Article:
First impression on unpacking the Q702 test unit was the solid feel and clean, minimalist styling.
PC Tools Spyware Doctor 5.0
Spyware Doctor 5.0 looks remarkably similar to version 4. Probe a little deeper, however, and the feature set has been noticeably extended.
- Automatic updates does not require any user intervention
- You have to upgrade to antivirus to check for spyware and viruses from incoming e-mail
Spyware Doctor 5.0 continues the good work laid down by its forebears. Indeed, we'd go so far as to suggest that Spyware Doctor might be the best anti-spyware utility available.
Price$ 59.95 (AUD)
Spyware Doctor is now able to integrate with other PC Tools products. With this release, there's an optional upgrade to the PC Tools antivirus engine, so that incoming e-mails are checked for spyware and viruses, while the scanner looks for both sorts of malware.
One criticism concerning updates has been addressed. Previously, updates had to be manually initiated, but now it's possible to set up automatic "silent" updates that require no user intervention. This means updates are incremental and download faster.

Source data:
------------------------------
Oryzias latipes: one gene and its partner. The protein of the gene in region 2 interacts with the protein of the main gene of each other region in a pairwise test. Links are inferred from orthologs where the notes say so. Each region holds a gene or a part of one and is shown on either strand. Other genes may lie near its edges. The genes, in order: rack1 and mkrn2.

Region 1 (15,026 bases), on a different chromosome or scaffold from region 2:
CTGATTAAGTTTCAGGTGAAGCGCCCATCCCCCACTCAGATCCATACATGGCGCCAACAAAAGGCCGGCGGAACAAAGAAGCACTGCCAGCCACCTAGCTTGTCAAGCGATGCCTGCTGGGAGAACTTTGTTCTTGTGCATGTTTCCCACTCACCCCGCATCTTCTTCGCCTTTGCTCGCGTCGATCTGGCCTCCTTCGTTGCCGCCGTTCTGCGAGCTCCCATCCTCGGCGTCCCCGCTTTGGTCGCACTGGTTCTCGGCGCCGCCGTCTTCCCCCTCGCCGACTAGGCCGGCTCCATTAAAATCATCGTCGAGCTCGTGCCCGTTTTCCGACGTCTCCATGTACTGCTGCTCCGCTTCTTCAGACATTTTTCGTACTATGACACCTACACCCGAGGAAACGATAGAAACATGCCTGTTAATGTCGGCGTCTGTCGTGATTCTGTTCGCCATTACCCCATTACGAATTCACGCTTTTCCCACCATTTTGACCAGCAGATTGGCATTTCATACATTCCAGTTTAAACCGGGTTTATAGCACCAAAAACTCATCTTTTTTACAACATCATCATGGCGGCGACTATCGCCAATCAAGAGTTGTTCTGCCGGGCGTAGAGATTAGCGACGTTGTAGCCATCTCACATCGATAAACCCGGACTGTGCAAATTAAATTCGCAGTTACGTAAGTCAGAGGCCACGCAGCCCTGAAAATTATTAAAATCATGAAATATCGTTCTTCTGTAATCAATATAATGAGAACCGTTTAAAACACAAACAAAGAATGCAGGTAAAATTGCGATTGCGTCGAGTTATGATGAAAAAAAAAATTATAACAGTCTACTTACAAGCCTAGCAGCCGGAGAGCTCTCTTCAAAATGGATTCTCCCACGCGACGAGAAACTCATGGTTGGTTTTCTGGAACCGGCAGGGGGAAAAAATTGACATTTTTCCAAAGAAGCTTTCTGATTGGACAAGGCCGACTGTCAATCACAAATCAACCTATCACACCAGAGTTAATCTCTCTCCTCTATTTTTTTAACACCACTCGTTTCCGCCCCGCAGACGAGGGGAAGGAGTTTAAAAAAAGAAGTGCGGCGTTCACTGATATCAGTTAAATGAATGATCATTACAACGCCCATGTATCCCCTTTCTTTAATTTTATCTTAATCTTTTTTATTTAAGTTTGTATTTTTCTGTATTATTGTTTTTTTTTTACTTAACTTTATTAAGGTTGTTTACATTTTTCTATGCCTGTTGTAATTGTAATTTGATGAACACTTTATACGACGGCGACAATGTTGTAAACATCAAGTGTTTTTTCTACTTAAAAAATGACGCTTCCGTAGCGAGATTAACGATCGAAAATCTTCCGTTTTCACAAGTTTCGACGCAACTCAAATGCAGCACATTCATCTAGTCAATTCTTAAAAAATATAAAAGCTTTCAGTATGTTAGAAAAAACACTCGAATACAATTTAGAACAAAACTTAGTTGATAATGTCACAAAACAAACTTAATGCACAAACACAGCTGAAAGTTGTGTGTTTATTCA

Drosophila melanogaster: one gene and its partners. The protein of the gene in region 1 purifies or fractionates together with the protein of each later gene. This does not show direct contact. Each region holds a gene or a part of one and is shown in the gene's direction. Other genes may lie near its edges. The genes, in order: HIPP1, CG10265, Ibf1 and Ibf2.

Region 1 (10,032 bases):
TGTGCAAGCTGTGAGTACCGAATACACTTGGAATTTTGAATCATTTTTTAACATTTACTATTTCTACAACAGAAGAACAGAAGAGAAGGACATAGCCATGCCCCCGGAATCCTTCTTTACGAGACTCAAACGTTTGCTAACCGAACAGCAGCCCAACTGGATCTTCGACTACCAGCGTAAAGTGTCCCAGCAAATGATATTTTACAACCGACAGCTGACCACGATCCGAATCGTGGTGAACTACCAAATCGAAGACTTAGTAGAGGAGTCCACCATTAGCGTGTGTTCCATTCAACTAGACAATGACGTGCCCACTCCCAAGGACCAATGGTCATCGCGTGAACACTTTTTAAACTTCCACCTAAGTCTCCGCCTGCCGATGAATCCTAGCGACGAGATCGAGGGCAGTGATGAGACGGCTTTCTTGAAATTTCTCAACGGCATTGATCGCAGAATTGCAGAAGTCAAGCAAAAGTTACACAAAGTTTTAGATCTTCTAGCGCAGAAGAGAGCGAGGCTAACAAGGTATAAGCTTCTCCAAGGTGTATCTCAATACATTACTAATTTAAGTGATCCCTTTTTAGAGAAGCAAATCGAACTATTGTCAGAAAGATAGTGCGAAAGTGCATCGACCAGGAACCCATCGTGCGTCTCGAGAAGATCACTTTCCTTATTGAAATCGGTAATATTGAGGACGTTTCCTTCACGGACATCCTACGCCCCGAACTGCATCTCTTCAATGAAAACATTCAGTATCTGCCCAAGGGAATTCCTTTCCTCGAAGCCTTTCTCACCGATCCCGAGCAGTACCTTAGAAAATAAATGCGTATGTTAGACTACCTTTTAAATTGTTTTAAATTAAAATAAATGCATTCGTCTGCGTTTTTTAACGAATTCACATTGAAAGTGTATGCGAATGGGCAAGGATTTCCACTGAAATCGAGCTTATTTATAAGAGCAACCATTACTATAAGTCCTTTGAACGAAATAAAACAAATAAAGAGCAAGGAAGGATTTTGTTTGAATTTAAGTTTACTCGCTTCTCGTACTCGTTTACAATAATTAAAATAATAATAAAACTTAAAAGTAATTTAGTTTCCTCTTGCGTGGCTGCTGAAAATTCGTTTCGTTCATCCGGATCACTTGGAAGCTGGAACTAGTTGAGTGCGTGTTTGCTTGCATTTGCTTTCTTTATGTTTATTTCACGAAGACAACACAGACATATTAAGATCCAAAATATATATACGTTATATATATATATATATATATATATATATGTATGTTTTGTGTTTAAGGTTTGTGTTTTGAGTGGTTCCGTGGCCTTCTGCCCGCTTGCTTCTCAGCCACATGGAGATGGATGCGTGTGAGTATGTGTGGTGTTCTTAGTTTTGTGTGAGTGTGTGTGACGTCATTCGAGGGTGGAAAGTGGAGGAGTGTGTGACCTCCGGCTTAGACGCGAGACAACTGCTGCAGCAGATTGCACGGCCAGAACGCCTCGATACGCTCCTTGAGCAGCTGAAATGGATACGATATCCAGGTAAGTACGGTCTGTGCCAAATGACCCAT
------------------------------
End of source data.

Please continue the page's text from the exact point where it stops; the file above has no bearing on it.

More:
As before, Spyware Doctor's protection breaks down into two components: an on-demand scanner and a number of real-time monitors.
File scanning has been accelerated thanks to its patent-pending spider-scanning technology. A complete Intelli-scan of 3.5GB of data took just three minutes on our ageing notebook.
At the heart of version 5.0 is OnGuard Protection, which comprises a range of tasked guards: Browser, File, Keylogger, Network, Popup Blocker, Process, Site and Startup.
Each one can be disabled and you can only configure exclusions for Web sites or files. This will prevent new programs initiating automatically with your PC, block programs that collect your keyboard input, stop known malicious programs running and prevent access to malicious sites. The Process Guard can even kill kernel-level spyware processes.
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GGG Evaluation Team
For work use, Microsoft Word and Excel programs pre-installed on the device are adequate for preparing short documents.
The Fujitsu LifeBook UH574 allowed for great mobility without being obnoxiously heavy or clunky. Its twelve hours of battery life did not disappoint.
The screen was particularly good. It is bright and visible from most angles, however heat is an issue, particularly around the Windows button on the front, and on the back where the battery housing is located.
My first impression after unboxing the Q702 is that it is a nice looking unit. Styling is somewhat minimalist but very effective. The tablet part, once detached, has a nice weight, and no buttons or switches are located in awkward or intrusive positions.
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